- In general, seniors living in the community has diverse gut microbiota, and seniors in long-term care had less diverse microbiota

- Low-diversity gut microbiota correlated with poor health: sarcopenia (muscle loss), inflammation, and even lower cognitive function
Source: Wikimedia Commons (Siobhan from Upstate New York)

Like any human research, it's not easy to tease apart cause and effect here. This issue of causality has been controversial on at least one other paper that O'Toole co-authored. But the bottom line is that seniors in care facilities have a less diverse microbiota and poorer health.

It could be the case that by the time a person is ready to go into long-term residential care, he/she is already naturally in a state of declining health, regardless of diet. But we have converging evidence from other places that diet can indeed affect health through the microbiota. The other major possibility is more intriguing: what if the poor diet of a senior in a long-term care facility was the thing that caused poorer health from the day they entered? This isn't so far-fetched, as those who study geriatric populations (like Keller, below) will tell you.

I, for one, wouldn't be so keen to support an elderly parent going into a care facility if the menu was going to guarantee a health decline.

The problem would seem to have such a simple solution: change the menus in these care facilities. But I doubt it's as easy as it looks. There are all kinds of social and cultural factors to consider when creating menus, not to mention the pressure of keeping down costs. Dr. Heather Keller at University of Guelph is knowledgeable about some of these factors.

A word to the wise here, if you happen to be checking out the menu at your local long-term care facility: macaroni and cheese won't cut it. Elderly folks need protein, protein, and more protein.

Friday, May 9, 2014

Babies in the womb are not sterile after all

Previously I've written about how infants become colonized with microbes. I, like many others, took it as gospel that babies were sterile in the womb, and got their first (literal) taste of microbes on their way through the birth canal during labour. C-section babies, of course, picked up their initial microbes from whatever things touch them in the operating room.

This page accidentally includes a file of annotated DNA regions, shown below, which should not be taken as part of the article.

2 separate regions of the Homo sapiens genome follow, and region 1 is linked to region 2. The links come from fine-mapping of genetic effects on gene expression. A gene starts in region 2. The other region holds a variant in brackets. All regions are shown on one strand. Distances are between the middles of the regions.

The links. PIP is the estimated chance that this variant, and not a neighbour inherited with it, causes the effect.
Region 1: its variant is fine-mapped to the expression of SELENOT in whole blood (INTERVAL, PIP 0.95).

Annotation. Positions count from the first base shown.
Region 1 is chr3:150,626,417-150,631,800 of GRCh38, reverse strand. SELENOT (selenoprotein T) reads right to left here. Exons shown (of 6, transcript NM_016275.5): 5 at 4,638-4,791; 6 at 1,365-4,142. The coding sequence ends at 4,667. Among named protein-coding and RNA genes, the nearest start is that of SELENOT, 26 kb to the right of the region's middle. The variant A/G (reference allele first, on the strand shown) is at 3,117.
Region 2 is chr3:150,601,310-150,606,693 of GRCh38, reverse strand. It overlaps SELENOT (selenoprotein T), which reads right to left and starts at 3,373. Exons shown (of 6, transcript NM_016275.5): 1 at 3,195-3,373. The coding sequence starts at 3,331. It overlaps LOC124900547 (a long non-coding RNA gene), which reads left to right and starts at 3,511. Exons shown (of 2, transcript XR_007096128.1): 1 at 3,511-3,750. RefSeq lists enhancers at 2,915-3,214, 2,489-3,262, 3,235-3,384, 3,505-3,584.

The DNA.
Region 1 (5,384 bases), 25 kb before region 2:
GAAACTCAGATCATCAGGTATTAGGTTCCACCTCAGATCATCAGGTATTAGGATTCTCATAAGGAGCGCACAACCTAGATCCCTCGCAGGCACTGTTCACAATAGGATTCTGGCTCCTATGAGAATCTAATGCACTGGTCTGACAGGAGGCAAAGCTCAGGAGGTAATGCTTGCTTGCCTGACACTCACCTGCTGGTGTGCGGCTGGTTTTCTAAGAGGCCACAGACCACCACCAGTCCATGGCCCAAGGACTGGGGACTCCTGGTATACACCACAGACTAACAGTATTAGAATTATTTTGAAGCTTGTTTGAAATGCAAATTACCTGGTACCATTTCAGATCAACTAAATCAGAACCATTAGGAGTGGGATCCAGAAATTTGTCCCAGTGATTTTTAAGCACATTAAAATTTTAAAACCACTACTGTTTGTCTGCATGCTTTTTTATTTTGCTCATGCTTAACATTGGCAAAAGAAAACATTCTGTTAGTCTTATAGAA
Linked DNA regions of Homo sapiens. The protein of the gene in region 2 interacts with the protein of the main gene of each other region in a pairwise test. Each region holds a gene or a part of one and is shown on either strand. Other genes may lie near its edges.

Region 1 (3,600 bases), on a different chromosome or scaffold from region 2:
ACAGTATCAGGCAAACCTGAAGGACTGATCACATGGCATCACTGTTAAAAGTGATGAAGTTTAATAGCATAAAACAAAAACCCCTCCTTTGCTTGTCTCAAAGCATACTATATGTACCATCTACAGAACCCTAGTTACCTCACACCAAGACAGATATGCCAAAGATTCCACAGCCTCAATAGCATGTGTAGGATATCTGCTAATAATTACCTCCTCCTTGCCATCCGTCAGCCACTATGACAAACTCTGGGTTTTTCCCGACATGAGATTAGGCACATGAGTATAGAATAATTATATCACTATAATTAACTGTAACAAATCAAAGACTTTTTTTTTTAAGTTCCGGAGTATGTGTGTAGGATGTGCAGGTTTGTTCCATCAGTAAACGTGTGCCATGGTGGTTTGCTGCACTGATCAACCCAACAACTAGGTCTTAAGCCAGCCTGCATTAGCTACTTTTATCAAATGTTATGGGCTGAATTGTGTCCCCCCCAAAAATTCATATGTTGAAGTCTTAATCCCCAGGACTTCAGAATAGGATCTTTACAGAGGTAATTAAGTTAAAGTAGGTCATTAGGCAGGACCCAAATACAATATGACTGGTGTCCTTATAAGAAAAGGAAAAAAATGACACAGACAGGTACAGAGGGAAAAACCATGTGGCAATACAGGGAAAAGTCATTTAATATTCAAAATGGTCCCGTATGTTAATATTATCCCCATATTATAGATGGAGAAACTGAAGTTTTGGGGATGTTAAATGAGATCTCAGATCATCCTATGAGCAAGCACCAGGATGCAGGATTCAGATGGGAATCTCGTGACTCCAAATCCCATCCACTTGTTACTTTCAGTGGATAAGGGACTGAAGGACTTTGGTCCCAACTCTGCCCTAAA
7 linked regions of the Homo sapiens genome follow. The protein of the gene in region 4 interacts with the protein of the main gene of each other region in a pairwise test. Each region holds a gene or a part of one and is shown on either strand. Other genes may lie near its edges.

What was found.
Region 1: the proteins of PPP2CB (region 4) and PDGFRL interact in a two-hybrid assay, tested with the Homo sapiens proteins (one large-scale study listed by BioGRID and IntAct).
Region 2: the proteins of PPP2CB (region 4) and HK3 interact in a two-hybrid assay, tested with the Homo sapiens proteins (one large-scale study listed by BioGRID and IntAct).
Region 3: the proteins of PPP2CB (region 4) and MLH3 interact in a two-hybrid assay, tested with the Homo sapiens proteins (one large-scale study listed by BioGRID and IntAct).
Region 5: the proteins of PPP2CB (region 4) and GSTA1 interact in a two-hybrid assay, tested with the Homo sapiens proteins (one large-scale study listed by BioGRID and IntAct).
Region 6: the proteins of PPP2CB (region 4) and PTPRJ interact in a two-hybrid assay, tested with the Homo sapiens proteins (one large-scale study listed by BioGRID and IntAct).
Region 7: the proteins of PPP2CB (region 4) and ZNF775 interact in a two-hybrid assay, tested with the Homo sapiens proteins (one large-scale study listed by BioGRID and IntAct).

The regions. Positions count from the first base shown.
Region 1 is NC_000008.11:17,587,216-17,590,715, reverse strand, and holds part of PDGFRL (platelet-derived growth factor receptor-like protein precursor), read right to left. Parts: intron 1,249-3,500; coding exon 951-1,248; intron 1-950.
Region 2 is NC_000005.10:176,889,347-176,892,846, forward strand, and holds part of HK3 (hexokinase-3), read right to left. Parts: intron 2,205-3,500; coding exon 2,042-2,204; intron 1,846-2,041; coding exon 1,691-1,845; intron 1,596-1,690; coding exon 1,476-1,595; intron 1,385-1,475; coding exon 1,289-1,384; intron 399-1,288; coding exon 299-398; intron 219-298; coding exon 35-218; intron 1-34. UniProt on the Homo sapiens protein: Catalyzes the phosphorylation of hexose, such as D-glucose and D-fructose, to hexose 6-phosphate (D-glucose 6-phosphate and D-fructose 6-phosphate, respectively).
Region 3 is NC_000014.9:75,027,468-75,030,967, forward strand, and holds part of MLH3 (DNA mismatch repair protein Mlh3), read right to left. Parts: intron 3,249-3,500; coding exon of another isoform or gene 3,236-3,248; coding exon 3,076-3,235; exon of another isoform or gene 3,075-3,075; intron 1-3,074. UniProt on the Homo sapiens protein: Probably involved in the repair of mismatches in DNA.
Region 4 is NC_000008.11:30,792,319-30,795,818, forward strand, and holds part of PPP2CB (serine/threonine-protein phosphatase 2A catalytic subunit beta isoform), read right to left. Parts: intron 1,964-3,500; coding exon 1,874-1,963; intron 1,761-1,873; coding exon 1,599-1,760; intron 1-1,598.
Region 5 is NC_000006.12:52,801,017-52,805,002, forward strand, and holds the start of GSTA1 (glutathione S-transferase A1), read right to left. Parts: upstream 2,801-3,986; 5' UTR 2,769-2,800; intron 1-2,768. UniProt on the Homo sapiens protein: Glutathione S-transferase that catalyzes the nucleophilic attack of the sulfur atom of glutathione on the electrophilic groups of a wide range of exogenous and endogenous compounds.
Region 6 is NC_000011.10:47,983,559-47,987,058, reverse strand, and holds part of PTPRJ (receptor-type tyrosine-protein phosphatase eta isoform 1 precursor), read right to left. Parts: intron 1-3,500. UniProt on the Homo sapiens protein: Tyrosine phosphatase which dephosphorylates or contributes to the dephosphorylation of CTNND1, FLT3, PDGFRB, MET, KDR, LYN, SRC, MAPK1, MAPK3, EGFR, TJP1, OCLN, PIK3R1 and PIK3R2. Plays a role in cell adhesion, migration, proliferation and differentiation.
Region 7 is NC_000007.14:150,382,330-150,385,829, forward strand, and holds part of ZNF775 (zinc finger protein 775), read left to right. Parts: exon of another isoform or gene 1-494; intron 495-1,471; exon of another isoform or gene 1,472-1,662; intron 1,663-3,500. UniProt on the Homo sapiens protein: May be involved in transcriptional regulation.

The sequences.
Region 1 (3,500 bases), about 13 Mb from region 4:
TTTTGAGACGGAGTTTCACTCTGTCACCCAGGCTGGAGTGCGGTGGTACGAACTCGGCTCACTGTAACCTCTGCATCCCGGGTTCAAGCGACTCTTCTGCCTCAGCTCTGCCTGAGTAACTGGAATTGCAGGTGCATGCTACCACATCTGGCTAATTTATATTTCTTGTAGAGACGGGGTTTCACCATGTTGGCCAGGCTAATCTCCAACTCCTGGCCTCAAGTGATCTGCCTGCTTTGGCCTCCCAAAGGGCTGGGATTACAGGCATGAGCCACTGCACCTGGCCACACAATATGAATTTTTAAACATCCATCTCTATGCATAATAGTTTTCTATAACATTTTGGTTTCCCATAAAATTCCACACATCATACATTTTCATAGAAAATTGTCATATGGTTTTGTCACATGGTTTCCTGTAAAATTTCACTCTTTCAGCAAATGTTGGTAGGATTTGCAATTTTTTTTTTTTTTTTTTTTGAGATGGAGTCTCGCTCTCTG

Now, however, scientists are challenging the truth of the "sterile womb paradigm". Studies (reviewed here) are beginning to suggest that babies do indeed acquire a collection of microbes before birth. The birth process and breastfeeding are ways of "copious supplementation" afterward.

Imagine that: when I had my daughter two years ago, I went through the pregnancy thinking that she was more or less shrink-wrapped from the microbes inside of me. I only had to start consuming lots of probiotics when I got close to the "big day" when she'd finally emerge into the great microbial world. 

But when I had my son this year, the scientific picture had changed. I thought of him in more of a mesh bag inside of me: vulnerable to, and benefitting from, the microbes that I encountered throughout the pregnancy.

Take-home message of the day: the womb is more of a mesh bag. Exactly what that means for pregnant mothers is still to come. 

Wednesday, July 10, 2013

How the microbiome is (slowly) making its way into clinical practice

If you follow my Twitter feed (@bykriscampbell) or read this blog, it will be obvious to you that the microbiome impacts our day-to-day health. The research, granted, is in an early-ish phase where certainties are few and far between (as I mention in this podcast interview). But still, there are myriad studies that say things like "administer probiotics", "avoid prescribing antibiotics to kids", and "consider c-sections only in emergency situations".